In United States v. Lopez (1995), which held unconstitutional a federal law banning guns in school zones as beyond Congress’s powers, Justice Thomas called on the court to reverse decades of case law that had transformed the legislature’s authority “[t]o regulate Commerce . . . among the several States” into what he described as a limitless “police power.” He would restrict federal laws to commercial activity that crosses state borders and end national control over manufacturing and agriculture.
Any case that allows Congress to regulate anything that has “a substantial effect” on interstate commerce “is but an innovation of the 20th century,” wrote Justice Thomas in a concurring opinion. Taken to its conclusion, his view would drive a stake into the heart of the New Deal state, which would have to return policy over welfare, health care, education, labor and crime to the states where they belong. Tea partiers who oppose wasteful federal spending and want a smaller national government are following in Justice Thomas’s intellectual footsteps.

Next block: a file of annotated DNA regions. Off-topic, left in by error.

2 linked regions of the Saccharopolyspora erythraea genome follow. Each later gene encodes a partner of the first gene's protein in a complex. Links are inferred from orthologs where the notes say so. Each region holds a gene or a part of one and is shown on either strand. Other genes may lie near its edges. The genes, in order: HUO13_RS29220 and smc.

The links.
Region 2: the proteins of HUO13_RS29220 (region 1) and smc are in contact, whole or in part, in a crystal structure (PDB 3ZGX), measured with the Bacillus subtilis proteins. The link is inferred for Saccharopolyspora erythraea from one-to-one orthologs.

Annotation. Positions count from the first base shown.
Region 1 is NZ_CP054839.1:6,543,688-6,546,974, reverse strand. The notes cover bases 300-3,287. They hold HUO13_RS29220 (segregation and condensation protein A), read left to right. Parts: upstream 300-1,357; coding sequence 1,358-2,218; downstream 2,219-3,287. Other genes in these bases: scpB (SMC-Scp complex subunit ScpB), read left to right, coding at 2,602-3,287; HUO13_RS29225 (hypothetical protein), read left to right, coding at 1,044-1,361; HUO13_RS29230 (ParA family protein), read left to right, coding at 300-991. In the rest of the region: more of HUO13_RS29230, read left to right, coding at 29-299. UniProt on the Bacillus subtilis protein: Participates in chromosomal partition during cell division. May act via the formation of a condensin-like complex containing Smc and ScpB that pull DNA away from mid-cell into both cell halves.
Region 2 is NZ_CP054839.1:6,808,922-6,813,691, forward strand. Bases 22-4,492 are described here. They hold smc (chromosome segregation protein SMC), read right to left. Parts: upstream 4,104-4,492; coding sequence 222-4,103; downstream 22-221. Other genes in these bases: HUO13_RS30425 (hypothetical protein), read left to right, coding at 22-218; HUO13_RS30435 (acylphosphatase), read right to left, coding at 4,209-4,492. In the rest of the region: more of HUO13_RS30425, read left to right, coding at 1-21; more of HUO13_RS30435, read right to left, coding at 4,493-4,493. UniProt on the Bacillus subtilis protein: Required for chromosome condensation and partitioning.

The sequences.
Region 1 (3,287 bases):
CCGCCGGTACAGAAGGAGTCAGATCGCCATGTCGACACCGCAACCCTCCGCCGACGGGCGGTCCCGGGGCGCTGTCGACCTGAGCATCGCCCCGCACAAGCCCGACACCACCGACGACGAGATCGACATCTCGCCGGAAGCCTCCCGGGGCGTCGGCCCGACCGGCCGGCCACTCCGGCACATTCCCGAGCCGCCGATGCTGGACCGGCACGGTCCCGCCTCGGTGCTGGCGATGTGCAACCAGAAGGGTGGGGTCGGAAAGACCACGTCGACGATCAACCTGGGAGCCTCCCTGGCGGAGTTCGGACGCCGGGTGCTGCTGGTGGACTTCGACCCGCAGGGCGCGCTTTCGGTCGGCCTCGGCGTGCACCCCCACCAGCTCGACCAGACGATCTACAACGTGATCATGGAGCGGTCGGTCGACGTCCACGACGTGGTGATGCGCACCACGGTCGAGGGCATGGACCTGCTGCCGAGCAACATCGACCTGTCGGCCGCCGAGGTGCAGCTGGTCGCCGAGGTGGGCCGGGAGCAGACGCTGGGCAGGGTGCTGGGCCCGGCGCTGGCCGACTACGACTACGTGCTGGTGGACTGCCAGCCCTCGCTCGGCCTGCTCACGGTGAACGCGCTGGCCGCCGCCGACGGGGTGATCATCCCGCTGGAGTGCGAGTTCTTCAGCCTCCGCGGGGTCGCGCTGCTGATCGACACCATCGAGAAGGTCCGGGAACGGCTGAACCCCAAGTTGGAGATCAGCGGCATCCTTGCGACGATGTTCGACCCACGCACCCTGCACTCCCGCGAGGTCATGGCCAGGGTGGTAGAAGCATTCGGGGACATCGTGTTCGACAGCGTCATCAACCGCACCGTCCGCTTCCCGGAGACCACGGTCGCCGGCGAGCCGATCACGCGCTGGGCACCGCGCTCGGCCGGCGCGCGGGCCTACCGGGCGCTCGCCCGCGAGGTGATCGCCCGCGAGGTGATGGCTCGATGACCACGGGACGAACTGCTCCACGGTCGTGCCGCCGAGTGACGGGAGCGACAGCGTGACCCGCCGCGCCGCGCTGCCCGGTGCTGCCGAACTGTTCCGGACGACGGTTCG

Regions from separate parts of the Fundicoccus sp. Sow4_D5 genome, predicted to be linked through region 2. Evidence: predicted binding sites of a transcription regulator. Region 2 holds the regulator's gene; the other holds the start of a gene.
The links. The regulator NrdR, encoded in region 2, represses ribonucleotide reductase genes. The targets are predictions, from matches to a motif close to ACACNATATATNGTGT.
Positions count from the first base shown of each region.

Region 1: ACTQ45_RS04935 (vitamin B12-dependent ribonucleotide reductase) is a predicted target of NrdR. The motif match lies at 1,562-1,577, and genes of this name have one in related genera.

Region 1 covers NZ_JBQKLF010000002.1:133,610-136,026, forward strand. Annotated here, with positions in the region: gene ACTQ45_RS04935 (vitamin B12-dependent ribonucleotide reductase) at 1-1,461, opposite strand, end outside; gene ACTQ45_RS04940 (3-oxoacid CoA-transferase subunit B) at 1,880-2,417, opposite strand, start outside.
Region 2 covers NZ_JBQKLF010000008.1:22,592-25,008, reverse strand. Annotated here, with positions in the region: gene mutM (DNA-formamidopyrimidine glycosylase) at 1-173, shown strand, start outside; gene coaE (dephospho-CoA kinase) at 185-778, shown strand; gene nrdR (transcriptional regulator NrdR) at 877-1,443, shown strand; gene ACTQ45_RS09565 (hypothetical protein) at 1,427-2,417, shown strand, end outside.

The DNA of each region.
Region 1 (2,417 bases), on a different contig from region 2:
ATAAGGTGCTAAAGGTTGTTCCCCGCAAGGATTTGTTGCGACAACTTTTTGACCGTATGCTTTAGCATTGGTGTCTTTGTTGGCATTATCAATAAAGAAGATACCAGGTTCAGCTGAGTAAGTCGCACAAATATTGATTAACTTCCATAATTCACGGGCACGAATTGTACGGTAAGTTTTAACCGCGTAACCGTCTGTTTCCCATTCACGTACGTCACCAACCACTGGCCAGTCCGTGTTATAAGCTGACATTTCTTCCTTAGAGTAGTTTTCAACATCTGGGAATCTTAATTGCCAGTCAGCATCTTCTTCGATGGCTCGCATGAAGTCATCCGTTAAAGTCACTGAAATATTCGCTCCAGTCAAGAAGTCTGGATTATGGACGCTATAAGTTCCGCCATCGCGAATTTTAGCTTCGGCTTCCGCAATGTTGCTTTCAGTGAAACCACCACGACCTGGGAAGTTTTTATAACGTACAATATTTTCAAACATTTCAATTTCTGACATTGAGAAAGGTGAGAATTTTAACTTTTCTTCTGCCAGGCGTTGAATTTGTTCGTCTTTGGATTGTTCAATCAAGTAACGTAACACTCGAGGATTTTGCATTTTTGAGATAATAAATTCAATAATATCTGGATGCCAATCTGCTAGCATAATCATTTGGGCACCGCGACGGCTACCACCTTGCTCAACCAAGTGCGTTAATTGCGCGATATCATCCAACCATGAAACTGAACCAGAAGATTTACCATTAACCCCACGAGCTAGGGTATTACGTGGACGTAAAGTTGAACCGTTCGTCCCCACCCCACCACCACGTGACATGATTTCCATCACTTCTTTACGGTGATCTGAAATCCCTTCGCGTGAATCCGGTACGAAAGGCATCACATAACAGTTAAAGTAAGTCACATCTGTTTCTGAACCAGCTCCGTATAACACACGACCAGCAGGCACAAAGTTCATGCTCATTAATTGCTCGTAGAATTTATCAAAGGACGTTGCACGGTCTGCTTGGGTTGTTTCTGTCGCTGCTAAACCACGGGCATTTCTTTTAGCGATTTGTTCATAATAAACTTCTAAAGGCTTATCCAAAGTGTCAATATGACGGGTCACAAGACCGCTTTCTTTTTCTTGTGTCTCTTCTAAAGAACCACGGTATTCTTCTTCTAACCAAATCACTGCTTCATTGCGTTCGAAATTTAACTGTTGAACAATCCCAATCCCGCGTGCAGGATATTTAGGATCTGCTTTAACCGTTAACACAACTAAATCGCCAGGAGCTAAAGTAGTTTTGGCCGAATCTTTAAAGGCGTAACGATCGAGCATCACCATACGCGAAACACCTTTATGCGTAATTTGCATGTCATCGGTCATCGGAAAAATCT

“Clarence Thomas set the table for the tea party by making originalism fashionable again.” — John Yoo
Strictly obeying the original meaning of the Constitution can lead Justice Thomas to liberal results. Based on his reading of the Commerce Clause, for example, he unsuccessfully urged his brethren to strike down most of the federal drug laws—which made him an unlikely hero in my hometown of Berkeley, Calif., if only for a day. He joined a majority to invalidate thousands of criminal sentences because judges, instead of juries, had found the vital facts—in violation of the Bill of Rights.